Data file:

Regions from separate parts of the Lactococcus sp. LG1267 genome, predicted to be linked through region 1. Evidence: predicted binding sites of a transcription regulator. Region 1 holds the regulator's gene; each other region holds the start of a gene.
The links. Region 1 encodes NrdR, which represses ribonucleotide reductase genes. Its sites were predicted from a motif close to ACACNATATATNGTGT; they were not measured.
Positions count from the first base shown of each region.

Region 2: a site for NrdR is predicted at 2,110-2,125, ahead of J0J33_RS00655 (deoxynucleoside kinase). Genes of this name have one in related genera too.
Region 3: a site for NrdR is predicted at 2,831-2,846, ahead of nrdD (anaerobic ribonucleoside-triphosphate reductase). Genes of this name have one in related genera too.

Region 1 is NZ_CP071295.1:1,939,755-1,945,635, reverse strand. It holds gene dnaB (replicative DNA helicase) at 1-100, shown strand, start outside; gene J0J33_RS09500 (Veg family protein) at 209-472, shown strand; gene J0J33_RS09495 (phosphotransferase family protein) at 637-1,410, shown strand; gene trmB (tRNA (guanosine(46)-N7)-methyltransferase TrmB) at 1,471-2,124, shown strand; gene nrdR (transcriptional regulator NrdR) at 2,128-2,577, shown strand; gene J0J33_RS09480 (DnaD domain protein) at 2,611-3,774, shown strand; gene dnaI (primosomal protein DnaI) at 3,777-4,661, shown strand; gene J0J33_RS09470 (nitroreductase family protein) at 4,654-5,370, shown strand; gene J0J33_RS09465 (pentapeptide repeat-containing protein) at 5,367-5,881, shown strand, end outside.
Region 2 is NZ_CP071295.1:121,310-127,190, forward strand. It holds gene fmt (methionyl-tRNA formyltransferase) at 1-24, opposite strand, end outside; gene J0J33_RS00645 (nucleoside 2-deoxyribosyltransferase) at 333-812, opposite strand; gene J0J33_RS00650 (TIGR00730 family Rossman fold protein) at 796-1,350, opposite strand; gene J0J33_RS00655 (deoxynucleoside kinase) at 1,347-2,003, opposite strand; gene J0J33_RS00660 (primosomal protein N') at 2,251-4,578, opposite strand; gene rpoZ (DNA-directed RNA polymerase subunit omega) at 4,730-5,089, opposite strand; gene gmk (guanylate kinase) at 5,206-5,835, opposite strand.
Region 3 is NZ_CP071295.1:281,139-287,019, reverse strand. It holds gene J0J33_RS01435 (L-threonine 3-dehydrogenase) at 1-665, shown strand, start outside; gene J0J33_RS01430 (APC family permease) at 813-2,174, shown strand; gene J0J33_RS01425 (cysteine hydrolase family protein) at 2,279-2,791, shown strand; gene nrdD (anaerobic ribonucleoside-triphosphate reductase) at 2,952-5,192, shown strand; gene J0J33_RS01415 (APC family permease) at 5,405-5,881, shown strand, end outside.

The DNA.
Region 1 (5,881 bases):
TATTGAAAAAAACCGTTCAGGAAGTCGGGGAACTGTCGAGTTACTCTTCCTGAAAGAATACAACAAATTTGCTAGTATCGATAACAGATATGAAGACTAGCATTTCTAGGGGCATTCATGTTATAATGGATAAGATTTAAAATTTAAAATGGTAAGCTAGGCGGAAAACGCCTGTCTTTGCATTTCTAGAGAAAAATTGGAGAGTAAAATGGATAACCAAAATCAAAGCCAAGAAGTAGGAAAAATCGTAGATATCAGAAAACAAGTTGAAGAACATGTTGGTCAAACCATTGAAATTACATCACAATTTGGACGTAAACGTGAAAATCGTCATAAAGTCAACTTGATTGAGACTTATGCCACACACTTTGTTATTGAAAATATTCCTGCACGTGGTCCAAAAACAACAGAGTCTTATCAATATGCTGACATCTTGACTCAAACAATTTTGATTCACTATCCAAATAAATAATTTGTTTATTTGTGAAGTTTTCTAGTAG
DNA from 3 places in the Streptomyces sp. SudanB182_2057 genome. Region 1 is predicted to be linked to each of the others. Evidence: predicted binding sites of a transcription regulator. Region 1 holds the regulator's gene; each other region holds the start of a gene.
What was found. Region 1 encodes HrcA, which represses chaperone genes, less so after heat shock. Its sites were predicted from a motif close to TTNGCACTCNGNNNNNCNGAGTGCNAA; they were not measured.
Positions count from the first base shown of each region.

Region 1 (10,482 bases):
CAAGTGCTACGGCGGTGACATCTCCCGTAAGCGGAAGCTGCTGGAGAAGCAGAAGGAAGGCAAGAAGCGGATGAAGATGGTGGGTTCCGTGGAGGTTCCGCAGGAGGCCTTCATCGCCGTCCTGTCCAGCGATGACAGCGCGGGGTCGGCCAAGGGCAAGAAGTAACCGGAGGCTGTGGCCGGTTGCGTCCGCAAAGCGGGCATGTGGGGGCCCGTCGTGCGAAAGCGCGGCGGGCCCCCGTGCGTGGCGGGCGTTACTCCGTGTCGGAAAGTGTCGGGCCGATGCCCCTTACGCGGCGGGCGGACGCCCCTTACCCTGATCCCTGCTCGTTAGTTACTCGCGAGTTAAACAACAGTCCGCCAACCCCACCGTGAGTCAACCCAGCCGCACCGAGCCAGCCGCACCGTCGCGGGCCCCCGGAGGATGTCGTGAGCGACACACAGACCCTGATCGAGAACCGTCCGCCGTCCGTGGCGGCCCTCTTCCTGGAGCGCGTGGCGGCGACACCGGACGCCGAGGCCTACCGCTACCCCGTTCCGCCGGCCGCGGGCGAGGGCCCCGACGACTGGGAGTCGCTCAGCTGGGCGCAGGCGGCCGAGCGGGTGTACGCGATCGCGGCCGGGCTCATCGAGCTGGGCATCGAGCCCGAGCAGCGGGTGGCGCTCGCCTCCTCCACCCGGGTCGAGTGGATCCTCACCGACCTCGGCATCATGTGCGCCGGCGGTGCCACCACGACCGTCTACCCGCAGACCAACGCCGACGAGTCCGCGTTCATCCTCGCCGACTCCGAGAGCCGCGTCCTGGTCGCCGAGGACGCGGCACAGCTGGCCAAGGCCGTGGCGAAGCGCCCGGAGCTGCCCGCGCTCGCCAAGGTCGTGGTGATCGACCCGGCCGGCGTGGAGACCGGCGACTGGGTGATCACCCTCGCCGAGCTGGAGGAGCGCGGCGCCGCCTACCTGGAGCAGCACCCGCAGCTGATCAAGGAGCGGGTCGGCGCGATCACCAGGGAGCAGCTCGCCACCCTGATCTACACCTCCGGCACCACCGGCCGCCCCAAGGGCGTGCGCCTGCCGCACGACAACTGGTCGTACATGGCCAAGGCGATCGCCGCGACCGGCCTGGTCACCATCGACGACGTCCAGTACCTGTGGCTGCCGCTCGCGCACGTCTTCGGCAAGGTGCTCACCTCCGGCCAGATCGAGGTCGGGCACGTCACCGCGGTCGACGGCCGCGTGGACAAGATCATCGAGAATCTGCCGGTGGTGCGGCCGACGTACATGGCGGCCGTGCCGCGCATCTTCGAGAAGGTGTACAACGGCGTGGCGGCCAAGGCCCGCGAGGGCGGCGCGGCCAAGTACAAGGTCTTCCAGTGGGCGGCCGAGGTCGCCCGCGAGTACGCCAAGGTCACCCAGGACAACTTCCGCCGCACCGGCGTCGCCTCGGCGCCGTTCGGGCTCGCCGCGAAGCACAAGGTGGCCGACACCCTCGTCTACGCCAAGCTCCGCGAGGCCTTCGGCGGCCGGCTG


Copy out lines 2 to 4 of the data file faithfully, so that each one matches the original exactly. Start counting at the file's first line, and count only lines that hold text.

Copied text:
The links. Region 1 encodes NrdR, which represses ribonucleotide reductase genes. Its sites were predicted from a motif close to ACACNATATATNGTGT; they were not measured.
Positions count from the first base shown of each region.

Region 2: a site for NrdR is predicted at 2,110-2,125, ahead of J0J33_RS00655 (deoxynucleoside kinase). Genes of this name have one in related genera too.